Did you ever put your flash unit in manual mode? Did you ever manually turn on the flash when taking a day time outdoor photo? For many the answer to both questions is “no”. For most amateur photographers flash is just a solution for taking photos when there is not enough natural light. Although a legitimate use of flash photography there is much more ways to efficiently use flash. In this article we will cover the various types of flash units available, the different scenarios under which they can be used, the advantages of using flash to achieve better photos and the common mistakes people do when using flash photography.
As with any other technology knowing how it works behind the scenes and what your options are can help in better utilizing it for your advantage. Flash photography has been around for more than a hundred years. It started with a dangerous and manually controlled technology that used a powder that was lit by either fire or electrical current. These flash solutions were both dangerous and hard to use since the flash was not automatically synchronized to the camera’s shutter. Modern flash units use an electronic flash tube that is synchronized with the camera’s shutter. When turning the flash on the photographer does not need to worry about flash timing – the camera takes care of it automatically.
There are two types of flash units: Internal and External. The internal flash unit is built-in to your camera. It can be controlled through the camera’s menus. Some low end cameras only allow the use of their built-in units. Some low end cameras and all high end cameras also allow the attachment of an external flash unit. External flash units are either attached to the camera’s body through a dedicated slide-in slot or are connected to the camera using a cable. They vary in strength: how much light can they generate for how long – and in mechanical characteristics, can they be tilted or skewed or are they fixed in relation to the camera’s body. Regardless of the connection type external flash units are electronically connected to the camera and are synchronized with the shutter.
When setting your flash unit to automatic mode the camera fires the flash in scenarios where not enough light is available. Many times the camera will make a wrong judgment and will either fire or not fire the flash when the opposite was needed. Also in some scenarios the camera will not be able to tell that firing the flash will actually result in a better photo. One problem when using a flash is washed out photos. When the flash is too strong or the object is too close to the camera the result is a washed out photo there are not enough details and the object appears to be too white or too bright. Another problem is a photo with too many details: in some scenarios the flash can create artificial shadows and lights which result in a photo that includes details that are exaggerated relative to their appearance in real life. For example when taking a photo of an older person skin wrinkles and imperfections can look much worse than they really are in real life.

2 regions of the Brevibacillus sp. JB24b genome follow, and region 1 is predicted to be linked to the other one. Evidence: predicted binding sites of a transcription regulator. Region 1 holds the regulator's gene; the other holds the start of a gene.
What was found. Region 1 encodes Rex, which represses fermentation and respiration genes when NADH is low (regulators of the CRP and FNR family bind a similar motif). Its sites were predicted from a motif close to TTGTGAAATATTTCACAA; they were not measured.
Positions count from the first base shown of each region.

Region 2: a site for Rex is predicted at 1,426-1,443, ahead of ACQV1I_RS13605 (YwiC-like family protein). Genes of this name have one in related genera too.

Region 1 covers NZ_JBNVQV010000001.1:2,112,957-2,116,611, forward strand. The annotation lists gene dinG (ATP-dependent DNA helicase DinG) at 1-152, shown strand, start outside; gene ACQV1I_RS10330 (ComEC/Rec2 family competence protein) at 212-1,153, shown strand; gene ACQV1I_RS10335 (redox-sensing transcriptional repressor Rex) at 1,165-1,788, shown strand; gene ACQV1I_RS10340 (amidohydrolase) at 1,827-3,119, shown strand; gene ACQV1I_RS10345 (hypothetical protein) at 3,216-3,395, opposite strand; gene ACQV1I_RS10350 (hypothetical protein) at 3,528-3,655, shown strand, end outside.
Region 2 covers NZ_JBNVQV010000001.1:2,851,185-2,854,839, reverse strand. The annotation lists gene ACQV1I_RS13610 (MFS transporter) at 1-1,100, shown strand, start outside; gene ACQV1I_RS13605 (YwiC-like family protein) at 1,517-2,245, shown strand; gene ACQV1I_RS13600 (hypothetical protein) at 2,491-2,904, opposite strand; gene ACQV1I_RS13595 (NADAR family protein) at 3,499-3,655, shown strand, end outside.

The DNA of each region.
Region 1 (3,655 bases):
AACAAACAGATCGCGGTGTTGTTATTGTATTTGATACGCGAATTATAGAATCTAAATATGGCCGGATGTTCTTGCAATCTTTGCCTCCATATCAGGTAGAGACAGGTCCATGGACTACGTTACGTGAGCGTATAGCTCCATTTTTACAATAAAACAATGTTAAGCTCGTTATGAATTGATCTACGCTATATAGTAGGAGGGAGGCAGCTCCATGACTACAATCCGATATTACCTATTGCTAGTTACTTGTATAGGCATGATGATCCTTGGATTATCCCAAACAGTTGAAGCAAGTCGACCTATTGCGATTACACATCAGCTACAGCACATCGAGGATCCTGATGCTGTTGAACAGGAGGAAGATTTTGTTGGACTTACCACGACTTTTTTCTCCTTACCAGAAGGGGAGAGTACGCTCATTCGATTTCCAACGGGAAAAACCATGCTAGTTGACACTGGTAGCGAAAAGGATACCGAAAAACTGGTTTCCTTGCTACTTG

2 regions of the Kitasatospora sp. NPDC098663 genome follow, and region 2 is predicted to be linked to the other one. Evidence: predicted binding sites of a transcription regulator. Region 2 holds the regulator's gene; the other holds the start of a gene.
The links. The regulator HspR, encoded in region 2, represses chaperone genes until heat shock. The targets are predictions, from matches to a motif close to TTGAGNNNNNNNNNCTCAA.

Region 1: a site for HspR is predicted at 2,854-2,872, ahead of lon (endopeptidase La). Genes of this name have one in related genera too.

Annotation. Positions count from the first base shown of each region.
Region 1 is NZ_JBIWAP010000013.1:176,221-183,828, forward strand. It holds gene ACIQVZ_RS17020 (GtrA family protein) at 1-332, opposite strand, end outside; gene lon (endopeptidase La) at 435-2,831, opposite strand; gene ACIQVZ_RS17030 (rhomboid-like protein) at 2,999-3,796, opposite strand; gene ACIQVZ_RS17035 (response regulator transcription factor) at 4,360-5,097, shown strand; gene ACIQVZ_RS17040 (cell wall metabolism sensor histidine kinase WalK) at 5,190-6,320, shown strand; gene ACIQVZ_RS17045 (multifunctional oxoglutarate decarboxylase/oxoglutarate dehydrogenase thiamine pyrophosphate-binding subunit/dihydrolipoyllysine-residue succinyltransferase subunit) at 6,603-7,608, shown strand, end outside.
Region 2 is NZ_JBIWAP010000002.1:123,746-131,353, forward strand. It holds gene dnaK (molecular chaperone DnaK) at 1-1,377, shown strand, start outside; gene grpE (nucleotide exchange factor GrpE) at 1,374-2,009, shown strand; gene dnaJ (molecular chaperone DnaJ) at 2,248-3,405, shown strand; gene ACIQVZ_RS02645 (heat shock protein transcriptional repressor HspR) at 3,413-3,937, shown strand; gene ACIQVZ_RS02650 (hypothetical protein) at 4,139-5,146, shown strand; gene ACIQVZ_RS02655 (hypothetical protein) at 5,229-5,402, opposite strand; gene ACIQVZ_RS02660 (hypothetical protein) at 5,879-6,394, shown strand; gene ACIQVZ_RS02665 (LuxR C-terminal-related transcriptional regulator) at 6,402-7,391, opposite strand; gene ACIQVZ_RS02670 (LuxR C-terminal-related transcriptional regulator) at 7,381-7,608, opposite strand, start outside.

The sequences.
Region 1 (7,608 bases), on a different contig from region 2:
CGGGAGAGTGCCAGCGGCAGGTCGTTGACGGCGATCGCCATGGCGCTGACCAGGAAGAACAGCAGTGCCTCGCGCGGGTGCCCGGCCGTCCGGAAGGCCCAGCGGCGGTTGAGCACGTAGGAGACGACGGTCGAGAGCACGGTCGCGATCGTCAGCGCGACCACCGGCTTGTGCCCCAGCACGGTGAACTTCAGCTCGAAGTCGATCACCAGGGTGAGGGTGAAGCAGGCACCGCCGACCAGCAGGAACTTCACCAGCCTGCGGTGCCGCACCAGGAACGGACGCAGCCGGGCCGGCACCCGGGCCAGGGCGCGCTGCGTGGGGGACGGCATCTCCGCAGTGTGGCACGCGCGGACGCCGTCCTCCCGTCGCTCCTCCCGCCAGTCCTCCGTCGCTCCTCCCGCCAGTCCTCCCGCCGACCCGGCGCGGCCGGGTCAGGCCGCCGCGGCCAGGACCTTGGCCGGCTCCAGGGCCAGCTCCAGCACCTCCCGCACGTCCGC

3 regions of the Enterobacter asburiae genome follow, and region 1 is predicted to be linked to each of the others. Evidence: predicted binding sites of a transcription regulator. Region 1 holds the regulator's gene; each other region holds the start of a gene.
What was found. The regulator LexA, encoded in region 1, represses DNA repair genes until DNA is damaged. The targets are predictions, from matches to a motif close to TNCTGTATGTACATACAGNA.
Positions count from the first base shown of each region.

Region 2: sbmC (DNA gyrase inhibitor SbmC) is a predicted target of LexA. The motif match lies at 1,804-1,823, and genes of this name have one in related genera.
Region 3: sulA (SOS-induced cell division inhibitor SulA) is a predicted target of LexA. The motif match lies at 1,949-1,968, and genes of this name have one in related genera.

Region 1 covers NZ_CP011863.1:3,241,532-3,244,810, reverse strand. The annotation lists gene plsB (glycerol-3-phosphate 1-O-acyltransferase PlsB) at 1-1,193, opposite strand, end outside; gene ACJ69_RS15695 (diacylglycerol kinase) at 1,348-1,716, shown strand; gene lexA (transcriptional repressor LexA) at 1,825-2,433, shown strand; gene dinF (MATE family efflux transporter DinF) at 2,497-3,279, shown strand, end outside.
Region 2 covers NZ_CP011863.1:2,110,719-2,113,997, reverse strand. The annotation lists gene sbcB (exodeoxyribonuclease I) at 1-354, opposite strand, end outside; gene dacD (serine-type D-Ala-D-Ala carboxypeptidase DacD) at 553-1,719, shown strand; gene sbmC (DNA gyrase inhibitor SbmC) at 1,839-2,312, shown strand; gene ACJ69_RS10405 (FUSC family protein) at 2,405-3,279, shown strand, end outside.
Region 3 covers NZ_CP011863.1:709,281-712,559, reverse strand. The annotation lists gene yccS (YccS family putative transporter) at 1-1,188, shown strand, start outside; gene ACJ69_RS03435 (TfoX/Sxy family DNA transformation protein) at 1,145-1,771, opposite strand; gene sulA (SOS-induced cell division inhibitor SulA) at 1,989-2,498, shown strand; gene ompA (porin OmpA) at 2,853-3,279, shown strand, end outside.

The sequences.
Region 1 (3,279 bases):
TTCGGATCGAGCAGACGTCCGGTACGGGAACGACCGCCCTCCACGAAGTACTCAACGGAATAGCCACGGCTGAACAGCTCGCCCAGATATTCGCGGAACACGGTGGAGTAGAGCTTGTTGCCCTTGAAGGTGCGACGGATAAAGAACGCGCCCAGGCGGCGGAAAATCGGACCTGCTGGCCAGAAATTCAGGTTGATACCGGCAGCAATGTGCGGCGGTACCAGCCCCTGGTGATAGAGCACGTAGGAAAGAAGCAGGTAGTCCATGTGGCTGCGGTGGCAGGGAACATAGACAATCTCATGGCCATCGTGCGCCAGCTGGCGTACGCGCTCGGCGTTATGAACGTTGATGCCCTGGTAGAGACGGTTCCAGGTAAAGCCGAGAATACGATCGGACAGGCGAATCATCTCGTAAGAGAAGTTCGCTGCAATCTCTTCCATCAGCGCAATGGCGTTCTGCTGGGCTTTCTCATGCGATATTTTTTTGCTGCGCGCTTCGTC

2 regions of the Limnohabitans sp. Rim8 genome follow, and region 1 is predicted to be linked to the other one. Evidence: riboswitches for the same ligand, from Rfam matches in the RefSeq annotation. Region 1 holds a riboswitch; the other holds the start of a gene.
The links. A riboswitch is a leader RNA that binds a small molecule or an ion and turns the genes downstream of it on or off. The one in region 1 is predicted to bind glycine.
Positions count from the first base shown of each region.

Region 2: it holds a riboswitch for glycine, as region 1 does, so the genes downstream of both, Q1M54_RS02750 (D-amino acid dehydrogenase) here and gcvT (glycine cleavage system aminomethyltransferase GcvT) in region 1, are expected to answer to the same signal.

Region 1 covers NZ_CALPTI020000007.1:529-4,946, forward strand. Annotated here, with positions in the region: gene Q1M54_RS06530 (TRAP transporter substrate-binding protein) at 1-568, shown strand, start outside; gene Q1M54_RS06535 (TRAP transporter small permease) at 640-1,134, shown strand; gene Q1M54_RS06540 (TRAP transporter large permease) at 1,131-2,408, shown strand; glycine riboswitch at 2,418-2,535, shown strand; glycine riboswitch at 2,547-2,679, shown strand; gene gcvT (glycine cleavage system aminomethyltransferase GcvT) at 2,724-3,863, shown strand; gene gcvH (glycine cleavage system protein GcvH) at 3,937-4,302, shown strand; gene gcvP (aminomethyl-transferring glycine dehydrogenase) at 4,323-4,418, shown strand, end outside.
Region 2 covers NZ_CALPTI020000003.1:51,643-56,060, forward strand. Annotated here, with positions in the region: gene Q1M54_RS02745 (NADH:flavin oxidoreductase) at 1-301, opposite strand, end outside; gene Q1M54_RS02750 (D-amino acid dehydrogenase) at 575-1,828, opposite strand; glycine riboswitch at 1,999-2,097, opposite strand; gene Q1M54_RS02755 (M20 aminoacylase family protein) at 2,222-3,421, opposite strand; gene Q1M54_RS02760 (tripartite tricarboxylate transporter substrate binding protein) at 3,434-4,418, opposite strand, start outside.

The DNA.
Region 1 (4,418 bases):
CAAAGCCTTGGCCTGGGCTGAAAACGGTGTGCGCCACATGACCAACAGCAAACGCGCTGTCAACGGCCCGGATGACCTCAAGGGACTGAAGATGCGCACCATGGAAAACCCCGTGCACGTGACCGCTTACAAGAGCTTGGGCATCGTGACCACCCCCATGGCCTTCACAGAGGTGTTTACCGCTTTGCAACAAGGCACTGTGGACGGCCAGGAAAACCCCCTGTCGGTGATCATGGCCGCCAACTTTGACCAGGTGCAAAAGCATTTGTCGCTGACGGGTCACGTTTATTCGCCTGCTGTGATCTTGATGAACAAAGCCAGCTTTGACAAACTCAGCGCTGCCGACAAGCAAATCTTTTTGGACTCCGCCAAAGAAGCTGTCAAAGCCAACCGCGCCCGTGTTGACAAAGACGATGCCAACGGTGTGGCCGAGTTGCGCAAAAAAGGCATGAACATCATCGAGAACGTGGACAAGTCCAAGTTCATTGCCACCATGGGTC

It is important to know the limitations of the flash unit. Any flash unit has a certain amount of light that it can generate. Usually this amount can be translated to an effective range for using the flash. When trying to take a photo with the object too far (more than the flash unit range) the object will appear dark. When trying to take a photo with the object too close to the camera the object will be washed out or too white. It is important to know your flash range and make sure that your object is within that range.
If you need to take a photo with your objects not within your flash unit range it is better to turn off the flash completely and use a tripod with long exposure. Using the flash in such scenarios can fool the camera into setting a high shutter speed which results in a photo darker than a photo taken without using the flash at all.
In some scenarios the camera will not automatically fire the flash although using the flash would have resulted in a much better photo. One such scenario is taking a photo during day time when the object is shadowed. For example if the object is wearing a hat the hat can block the light from the object’s face or when the object is lit from the side the object’s nose can block the light creating a shadow. In such scenarios the flash unit can be set to “fill in” mode. The flash will be fired to fill-in those shadowed areas but it will not be fired strong enough to wash out the photo.
Another scenario is when the sun is behind the object. One example is taking a photo on the beach against a sunset. If taken without a fill-in flash the result will most likely be a silhouette of the object. If taken with a fill-in flash and the object in range the result will be a clear photo of the object against a sunset.
In conclusion your flash unit can be a great tool. Although for many using the flash in automatic mode is enough for the more sophisticated photographer who wants to achieve higher quality photos understanding and experimenting with the flash unit can yield great results. Following some simple rules such as making sure objects are within the flash unit range and using fill-in flash when shadows can appear on the objects is easy and significantly improves your photos.
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